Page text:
Bio fuels produced by converting food crops into ethanol are facing heavy criticism for fueling the global food crisis. But there are bio fuels that are both, friendly to the environment and no competition for food supplies. These biofuels are made of waste and leftovers of agricultural production such as straw, matured timber and orange peels.
Florida is the second largest producer next to Brazil of oranges in the world with more than 300,000 hectares of orange acreage. About 10 million tons of oranges are processed into juice in Florida alone annually. Until today, the leftovers have been used to make dry pallets as cattle feed, but this is an expensive and barely profitable process.
Karel Grohmann, a researcher and chemist at the State Department for Agriculture has found an alternative to making cattle feed or dumping the leftovers into landfills.
Grohmann’s team uses enzymes and a strain of bacterium to convert the sugars, of which the citrus waste consists mostly, to ethanol and essential oil amongst others. A pilot project has been running for two years now and it shows that converting 100 liters of orange peel waste mash into 4 liters of ethanol is profitable. It is estimated that the 5 million tons of annual waste from orange processing in Florida could be converted into some 230 million liters of ethanol.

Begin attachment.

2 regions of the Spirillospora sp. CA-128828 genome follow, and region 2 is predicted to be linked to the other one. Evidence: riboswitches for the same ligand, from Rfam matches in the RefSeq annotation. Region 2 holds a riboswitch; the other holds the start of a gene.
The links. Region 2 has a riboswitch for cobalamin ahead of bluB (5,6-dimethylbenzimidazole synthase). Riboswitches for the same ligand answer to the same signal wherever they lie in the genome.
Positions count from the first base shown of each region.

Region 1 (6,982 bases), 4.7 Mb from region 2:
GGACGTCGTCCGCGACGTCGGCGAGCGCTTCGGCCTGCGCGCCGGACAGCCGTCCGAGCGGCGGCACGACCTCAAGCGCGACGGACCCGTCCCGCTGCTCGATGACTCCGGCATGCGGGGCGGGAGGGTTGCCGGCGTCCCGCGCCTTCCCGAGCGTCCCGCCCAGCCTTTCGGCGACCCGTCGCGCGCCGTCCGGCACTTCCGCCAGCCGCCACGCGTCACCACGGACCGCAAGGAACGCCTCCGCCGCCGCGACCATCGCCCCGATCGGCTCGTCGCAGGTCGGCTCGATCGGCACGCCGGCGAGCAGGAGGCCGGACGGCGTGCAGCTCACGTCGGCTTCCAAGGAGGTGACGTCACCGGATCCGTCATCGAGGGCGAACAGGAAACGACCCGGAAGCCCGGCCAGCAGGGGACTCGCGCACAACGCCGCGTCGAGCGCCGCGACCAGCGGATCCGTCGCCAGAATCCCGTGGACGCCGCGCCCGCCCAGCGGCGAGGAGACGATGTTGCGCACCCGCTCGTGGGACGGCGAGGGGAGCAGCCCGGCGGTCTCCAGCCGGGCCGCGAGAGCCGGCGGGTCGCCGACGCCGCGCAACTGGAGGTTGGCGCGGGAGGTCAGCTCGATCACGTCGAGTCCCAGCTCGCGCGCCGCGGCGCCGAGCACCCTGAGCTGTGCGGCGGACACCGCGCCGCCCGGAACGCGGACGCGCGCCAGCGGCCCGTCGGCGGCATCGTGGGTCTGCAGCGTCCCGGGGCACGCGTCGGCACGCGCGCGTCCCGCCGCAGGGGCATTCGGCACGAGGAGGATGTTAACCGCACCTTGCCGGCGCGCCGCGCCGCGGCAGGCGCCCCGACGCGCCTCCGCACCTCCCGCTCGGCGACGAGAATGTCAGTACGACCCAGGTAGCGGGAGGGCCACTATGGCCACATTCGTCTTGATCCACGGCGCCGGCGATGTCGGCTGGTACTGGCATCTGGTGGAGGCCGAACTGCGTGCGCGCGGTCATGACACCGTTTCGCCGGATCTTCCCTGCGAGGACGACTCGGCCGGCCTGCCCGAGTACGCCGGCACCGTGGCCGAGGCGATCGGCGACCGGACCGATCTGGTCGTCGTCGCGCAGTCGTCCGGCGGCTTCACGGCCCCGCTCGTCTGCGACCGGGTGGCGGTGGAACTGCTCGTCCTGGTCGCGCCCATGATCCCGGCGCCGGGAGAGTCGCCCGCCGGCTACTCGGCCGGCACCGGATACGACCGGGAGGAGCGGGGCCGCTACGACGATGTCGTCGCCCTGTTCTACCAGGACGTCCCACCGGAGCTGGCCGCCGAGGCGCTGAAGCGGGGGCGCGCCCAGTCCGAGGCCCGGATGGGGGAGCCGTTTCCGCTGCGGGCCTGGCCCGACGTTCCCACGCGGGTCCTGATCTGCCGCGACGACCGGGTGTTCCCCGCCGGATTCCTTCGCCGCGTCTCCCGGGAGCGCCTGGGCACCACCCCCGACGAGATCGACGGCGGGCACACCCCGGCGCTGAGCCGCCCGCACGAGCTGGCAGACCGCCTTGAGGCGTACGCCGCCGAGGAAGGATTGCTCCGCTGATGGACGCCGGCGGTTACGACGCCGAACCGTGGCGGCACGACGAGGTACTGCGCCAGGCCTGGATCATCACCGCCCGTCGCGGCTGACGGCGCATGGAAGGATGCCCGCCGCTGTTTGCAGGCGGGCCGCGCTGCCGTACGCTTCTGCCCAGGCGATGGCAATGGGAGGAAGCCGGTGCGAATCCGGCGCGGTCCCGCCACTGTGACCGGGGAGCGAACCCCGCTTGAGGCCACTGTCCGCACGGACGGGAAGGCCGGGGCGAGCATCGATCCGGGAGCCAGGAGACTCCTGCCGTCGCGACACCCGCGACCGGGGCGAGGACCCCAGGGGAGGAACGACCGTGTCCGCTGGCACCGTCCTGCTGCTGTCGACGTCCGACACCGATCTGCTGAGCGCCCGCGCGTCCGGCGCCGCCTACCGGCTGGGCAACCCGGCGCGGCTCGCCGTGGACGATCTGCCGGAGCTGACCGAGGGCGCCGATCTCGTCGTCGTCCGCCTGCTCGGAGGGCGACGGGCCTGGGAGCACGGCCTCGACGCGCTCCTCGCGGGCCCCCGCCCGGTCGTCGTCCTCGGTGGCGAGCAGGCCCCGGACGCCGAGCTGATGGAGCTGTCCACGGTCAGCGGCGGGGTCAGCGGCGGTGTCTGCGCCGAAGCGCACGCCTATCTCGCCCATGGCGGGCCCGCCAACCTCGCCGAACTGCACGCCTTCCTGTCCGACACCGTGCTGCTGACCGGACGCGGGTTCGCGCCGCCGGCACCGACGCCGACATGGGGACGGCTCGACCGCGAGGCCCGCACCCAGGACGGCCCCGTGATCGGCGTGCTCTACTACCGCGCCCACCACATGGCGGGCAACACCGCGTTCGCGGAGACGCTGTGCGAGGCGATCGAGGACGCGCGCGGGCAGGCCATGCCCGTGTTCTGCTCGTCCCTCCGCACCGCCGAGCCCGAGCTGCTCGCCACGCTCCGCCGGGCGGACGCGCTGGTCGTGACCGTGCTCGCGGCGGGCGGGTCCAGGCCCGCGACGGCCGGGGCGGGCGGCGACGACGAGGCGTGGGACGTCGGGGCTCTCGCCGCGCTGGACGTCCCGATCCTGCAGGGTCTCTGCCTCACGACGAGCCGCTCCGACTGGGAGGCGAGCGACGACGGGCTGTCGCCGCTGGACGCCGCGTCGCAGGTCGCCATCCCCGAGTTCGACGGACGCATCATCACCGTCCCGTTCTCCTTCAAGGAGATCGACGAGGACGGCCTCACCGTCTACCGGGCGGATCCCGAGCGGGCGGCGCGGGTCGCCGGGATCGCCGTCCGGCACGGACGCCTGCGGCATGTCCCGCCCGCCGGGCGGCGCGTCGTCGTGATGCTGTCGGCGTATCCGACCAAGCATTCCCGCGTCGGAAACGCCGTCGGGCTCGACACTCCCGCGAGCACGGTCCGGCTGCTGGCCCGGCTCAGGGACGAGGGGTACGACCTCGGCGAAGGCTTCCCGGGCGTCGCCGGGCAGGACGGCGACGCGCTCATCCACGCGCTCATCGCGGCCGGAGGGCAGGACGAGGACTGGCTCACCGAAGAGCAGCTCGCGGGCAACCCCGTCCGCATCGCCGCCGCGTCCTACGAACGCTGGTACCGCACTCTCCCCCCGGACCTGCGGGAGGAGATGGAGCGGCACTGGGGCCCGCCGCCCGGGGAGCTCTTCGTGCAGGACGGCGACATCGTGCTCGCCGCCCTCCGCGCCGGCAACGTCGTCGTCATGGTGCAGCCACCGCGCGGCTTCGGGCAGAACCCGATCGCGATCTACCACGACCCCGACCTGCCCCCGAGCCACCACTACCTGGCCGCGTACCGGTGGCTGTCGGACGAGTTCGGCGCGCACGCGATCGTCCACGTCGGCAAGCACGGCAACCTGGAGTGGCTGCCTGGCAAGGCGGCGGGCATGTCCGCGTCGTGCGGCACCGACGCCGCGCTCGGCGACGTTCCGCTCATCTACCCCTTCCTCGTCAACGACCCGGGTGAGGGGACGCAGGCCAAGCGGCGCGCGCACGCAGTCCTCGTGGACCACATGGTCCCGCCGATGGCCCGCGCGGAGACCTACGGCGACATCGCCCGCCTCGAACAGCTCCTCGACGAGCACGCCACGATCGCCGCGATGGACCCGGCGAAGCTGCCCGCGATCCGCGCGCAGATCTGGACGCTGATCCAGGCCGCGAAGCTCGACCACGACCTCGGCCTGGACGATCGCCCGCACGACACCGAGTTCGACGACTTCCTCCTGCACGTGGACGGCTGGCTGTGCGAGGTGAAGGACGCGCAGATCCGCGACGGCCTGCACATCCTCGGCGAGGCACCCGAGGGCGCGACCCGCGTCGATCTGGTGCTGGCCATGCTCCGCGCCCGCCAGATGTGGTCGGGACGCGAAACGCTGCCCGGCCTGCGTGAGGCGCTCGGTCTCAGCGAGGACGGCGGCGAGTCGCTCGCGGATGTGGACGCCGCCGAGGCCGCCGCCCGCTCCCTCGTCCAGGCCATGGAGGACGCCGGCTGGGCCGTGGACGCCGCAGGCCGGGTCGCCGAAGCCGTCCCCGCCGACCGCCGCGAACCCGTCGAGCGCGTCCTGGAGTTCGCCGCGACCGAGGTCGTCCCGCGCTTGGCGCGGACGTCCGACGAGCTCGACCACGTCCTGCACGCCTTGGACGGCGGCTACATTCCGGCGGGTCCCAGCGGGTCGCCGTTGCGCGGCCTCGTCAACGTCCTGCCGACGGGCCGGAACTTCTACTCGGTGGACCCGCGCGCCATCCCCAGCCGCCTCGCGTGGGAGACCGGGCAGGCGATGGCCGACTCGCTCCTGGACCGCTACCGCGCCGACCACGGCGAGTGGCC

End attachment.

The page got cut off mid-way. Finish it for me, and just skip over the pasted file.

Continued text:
This ethanol could be used to fuel the more than six million Flexible Fuel Cars which are on the road in the US today. Ethanol made from waste is the best alternative to ethanol made of food crops and the most sensible processing of the leftovers of orange juice production which would mostly be rotting in landfills otherwise.